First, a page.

Imperial College London

Around 600,000 in UK carry faulty gene that could lead to heart failure

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A new study from scientists at Imperial College London suggests a gene variant can trigger heart failure when the organ is under stress.

The research showed that around one in 100 people carry a faulty gene which could trigger a dangerous heart condition in seemingly healthy people, if the heart is placed under abnormal stress, such as through pregnancy or high blood pressure.

The work, which was part-funded by the British Heart Foundation (BHF), was carried out by researchers at Imperial College London and the MRC Clinical Sciences Centre (MRC-CSC).

We found that those with mutations have an enlarged heart, and in a pattern similar to that seen in heart failure patients. This may impact as many as 35 million people around the world.

– Dr Antonio de Marvao

Study author

The team, who studied both rats and people, believe the findings suggest around 75 million people worldwide could be at risk of developing heart failure if their hearts are placed under abnormal stress. It may be that the stress caused by pregnancy, a viral infection of the heart, alcoholism or high blood pressure could trigger the heart problems.

The international collaboration, which included BHF-funded Professor Stuart Cook, involved looking at rats with a faulty version of a gene called titin.

They found that although the rats appeared healthy, placing abnormal stress on the heart triggered a rare heart muscle condition called dilated cardiomyopathy (DCM), which causes heart failure.

Dilated cardiomyopathy is a disease of the heart muscle where it becomes stretched and thin, and is unable to pump blood around the body efficiently. It affects 1 in 250 people in the UK and is the most common cause of heart transplant.

The researchers also looked at the genes of 1,400 healthy adult volunteers and created detailed 3D computer models using scans of their hearts at the MRC-CSC in London.

As expected, 14 people (1 per cent) had the titin gene mutation. From looking at the 3D heart models, the scientists found that healthy people with the titin mutations had a slightly enlarged heart, compared with those without the mutations.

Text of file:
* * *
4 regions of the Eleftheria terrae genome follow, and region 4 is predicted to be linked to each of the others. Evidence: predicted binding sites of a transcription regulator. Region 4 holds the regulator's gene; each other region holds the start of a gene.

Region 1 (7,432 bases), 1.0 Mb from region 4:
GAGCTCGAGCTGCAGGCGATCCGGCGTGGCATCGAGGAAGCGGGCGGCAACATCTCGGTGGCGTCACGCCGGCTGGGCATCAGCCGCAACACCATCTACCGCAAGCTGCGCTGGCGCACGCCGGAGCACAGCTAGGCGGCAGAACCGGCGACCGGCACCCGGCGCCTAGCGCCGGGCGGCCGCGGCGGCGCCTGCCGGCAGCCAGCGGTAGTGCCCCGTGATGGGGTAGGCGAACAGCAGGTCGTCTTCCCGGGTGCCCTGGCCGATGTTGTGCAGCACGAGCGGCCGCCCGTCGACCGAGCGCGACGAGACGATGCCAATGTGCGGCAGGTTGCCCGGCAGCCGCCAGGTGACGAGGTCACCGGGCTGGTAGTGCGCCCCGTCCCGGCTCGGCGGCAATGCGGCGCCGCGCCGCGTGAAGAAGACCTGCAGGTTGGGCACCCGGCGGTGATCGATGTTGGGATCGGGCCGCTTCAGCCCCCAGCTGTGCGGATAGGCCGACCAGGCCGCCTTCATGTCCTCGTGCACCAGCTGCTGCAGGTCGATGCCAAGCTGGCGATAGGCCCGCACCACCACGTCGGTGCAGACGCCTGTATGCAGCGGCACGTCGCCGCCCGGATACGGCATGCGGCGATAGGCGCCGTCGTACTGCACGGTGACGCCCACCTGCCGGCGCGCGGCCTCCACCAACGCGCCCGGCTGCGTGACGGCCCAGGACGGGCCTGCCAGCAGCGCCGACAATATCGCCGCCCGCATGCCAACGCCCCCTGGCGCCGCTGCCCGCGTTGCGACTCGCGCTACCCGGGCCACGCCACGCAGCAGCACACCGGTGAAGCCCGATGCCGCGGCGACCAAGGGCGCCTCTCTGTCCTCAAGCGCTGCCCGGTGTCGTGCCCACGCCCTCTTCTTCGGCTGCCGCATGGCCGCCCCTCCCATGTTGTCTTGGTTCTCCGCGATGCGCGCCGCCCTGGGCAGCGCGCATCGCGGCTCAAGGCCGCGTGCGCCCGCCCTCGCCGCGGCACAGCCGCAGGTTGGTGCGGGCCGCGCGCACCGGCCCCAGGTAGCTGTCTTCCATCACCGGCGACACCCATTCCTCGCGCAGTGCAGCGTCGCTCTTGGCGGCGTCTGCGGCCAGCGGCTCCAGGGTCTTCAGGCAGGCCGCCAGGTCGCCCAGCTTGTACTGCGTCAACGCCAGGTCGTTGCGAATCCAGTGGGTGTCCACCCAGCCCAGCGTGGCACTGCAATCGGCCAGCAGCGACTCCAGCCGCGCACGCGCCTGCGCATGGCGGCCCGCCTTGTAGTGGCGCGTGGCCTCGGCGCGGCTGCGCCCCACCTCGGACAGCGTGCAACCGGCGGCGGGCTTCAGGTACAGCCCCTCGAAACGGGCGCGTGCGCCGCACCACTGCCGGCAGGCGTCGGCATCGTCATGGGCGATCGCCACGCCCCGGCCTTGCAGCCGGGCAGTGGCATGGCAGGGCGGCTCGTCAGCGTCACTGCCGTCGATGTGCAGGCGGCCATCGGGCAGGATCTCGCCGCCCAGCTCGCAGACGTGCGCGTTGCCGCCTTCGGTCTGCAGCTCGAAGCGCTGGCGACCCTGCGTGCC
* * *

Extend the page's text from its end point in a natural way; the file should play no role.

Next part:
This supports the findings in rats which suggest titin mutations, even in the absence of dilated cardiomyopathy, are having an impact on the heart.

Research is now underway to find out which genetic factors or environmental triggers may put people with titin mutations at risk of heart failure.

Next steps

Professor Stuart Cook, who led the study, is head of the Cardiovascular Genetics and Genomics group within Genetics & Imaging at the National Heart and Lung Institute, and Professor of Clinical & Molecular Cardiology at Imperial College London.

He said: "We now know that the heart of a healthy individual with the titin gene mutation lives in a compensated state, and that the heart’s main pumping chamber is slightly bigger.

“Our next step is to find out which are the specific genetic factors or environmental triggers, such as alcohol or viral infection, may put certain people with titin mutations at risk of heart failure.”

Dr Antonio de Marvao, clinical lecturer at Imperial College London and the MRC Clinical Sciences Centre, added: “Our previous work showed that mutations in the titin gene are very common in people diagnosed with heart failure. But until now it wasn't known if these are ‘silent' gene changes or changes that can adversely affect the heart.

"Using state-of-the-art cardiac MRI scans we created extremely detailed 3D “virtual hearts” from the scans of 1400 healthy adults. We found that those with mutations have an enlarged heart, and in a pattern similar to that seen in heart failure patients.

"This may impact as many as 35 million people around the world. In future work we will investigate if the heart function of our volunteers is indeed impaired, by MRI scanning them as they exercise on a bike.”

Professor Sir Nilesh Samani, Medical Director at the British Heart Foundation, which part-funded the study, said: "Most people with titin mutations live a long and healthy life, but some will develop dilated cardiomyopathy, a heart condition which can lead for heart failure. This excellent research shows us that there is much more to this condition than we originally thought.

“We can now use this knowledge to identify preventable or avoidable factors that trigger the condition in those who carry titin mutations, and also develop new treatments which target the genetic basis of the disease."

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Schafer, Marvao et al. "Titin truncating variants affect heart function in disease cohorts and the general population" Nature Genetics (2016).

Adapted from a press release by the British Heart Foundation and MRC Clinical Science Centre

See the press release of this article

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Kate Wighton
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